The ongoing Naga peace talks have made real progress, and the decade-long insurgency issue will be resolved to the greatest satisfaction of all, said Union Home Minister Rajnath Singh. Addressing the annual event of the Naga Students Union, Delhi (NSUD) in New Delhi, Singh said the Central government was confident that enduring peace in Naga areas is not far away.
A "Framework Agreement" was signed on August 3, 2015, by NSCN-IM General Secretary T Muivah and the Centre’s interlocutor for Naga talks R N Ravi. The pact settled the political parameters of the final solution. Since the agreement was signed NSCN (IM) General Secretary T Muivah has rejected “rumours” that the outfit was backtracking on integration and sovereignty, saying they were the “core issues” and there could be “no solution whatsoever” without fulfilling the two subjects. It is the question of integration, which may prove to be a major stumbling block in the negotiation process. The NSCN (IM)’s primary demand has been for the creation of a “Greater Nagalim”, comprising of “all contiguous Naga-inhabited areas”, along with the state of Nagaland.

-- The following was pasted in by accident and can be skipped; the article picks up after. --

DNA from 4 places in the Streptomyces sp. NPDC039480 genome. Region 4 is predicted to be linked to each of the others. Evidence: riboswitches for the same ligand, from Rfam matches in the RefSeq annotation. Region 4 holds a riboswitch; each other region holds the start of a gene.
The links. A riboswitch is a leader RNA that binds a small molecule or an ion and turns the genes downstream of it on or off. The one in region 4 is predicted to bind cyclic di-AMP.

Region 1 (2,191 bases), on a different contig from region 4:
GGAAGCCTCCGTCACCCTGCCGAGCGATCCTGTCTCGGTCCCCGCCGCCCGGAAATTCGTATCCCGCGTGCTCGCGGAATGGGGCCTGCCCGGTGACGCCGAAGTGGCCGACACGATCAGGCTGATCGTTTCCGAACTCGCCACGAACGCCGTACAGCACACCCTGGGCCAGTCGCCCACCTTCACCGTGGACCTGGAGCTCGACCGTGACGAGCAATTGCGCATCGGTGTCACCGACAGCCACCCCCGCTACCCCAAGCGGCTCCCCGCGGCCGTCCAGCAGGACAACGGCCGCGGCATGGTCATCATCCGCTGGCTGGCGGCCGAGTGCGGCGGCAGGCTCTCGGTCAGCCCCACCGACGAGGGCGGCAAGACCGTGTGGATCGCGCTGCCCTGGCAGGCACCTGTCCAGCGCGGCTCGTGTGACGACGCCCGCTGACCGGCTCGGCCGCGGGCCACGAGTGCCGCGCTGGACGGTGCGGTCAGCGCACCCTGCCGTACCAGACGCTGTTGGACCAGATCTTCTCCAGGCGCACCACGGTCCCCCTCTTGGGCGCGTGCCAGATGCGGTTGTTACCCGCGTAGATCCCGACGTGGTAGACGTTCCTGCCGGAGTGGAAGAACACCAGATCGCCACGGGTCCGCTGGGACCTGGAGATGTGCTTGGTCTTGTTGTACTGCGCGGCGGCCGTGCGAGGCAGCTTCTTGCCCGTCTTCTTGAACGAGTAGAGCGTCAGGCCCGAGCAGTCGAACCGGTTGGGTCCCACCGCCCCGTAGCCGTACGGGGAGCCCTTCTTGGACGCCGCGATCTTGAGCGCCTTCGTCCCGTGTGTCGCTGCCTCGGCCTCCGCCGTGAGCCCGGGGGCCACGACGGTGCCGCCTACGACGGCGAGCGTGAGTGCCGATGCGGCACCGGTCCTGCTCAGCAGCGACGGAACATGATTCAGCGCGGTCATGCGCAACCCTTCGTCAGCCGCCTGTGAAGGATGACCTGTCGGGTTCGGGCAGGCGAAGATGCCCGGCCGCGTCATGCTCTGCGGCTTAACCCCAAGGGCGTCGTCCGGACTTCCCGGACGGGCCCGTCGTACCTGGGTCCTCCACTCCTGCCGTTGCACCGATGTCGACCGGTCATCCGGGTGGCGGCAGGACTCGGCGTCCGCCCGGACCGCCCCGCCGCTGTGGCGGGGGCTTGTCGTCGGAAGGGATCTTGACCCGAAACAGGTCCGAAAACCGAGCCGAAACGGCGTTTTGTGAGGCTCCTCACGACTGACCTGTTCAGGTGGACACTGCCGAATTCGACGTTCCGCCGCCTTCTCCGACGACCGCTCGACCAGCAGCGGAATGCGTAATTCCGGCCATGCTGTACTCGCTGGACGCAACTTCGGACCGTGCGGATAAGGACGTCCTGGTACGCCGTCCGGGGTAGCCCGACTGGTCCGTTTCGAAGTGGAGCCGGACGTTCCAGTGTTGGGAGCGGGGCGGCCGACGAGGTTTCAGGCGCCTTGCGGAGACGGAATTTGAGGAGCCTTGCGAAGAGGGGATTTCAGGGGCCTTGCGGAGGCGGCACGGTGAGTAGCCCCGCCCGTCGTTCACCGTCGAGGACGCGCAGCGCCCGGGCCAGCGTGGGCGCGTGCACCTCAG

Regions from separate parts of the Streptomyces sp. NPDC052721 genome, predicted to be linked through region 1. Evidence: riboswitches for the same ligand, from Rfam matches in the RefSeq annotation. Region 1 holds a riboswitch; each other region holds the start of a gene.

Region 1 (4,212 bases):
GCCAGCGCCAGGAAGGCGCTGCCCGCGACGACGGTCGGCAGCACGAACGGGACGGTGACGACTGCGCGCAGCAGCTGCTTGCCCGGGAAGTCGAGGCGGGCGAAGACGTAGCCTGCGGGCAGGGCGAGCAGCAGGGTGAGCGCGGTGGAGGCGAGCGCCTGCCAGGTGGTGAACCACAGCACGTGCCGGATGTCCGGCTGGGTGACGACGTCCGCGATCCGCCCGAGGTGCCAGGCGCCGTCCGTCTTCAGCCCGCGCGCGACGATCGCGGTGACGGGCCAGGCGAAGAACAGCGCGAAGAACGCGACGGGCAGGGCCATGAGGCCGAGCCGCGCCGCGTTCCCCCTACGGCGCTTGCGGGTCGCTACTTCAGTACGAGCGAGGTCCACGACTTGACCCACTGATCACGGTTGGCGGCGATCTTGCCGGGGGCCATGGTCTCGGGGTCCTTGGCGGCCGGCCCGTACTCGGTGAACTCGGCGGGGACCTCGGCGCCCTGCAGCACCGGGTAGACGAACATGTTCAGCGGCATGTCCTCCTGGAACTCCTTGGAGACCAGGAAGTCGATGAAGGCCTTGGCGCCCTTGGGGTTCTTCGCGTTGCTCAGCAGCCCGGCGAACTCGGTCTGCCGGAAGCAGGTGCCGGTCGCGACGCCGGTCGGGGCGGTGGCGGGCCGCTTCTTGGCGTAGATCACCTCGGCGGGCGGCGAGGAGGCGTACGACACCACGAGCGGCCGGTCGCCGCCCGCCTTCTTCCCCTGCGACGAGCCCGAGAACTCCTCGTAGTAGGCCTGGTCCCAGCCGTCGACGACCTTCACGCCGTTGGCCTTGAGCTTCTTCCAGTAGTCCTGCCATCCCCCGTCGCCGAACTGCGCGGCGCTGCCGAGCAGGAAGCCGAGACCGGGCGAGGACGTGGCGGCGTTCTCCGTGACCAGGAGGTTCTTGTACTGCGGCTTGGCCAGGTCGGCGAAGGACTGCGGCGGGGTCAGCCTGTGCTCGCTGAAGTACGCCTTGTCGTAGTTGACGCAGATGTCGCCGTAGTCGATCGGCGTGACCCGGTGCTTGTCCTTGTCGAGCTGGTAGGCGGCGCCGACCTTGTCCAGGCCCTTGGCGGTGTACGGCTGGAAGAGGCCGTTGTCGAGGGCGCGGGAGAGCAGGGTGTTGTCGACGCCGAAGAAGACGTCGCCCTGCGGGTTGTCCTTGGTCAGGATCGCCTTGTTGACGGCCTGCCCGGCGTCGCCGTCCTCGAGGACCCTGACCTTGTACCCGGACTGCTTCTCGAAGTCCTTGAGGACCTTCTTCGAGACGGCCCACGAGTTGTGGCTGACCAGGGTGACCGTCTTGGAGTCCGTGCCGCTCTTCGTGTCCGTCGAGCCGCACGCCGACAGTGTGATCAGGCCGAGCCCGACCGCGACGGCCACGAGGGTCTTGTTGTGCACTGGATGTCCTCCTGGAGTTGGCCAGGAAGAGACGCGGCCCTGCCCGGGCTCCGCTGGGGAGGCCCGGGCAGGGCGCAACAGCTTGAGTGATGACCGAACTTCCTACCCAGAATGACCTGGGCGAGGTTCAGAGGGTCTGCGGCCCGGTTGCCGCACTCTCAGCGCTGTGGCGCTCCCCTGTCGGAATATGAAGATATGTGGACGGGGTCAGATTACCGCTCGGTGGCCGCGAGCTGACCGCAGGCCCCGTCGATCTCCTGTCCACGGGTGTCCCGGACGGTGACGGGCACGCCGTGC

The state of “Greater Nagalim” will include districts of Assam, Arunachal Pradesh, and Manipur, as also a large tract of Myanmar. With only a framework agreement in place, the Government of India will have to walk a tight-rope in dealing with both the separatist group and various state governments. Muivah’s controversial statements do assume a serious proportion in Manipur, where four districts have been demanded to be included in the proposed Greater Nagalim.
Voices of protest also emanate from various state governments in the region. They claim that nobody should transgress the territorial integrity of their respective states. Meanwhile, the Indian government has maintained its line of attack against the splinter Naga insurgent group called the Nationalist Socialist Council of Nagaland (Khaplang faction).
Certain sections have argued that without bringing the NSCN (K) to the negotiating table, the Government of India is in danger of repeating the mistake of signing a pact with one influential group while ignoring the other. They argue that such an approach would only exacerbate the violence attributed these insurgencies, citing the 2003 peace accord with the Bodo Liberation Tiger Force, which has failed to prevent further insurgencies in Assam.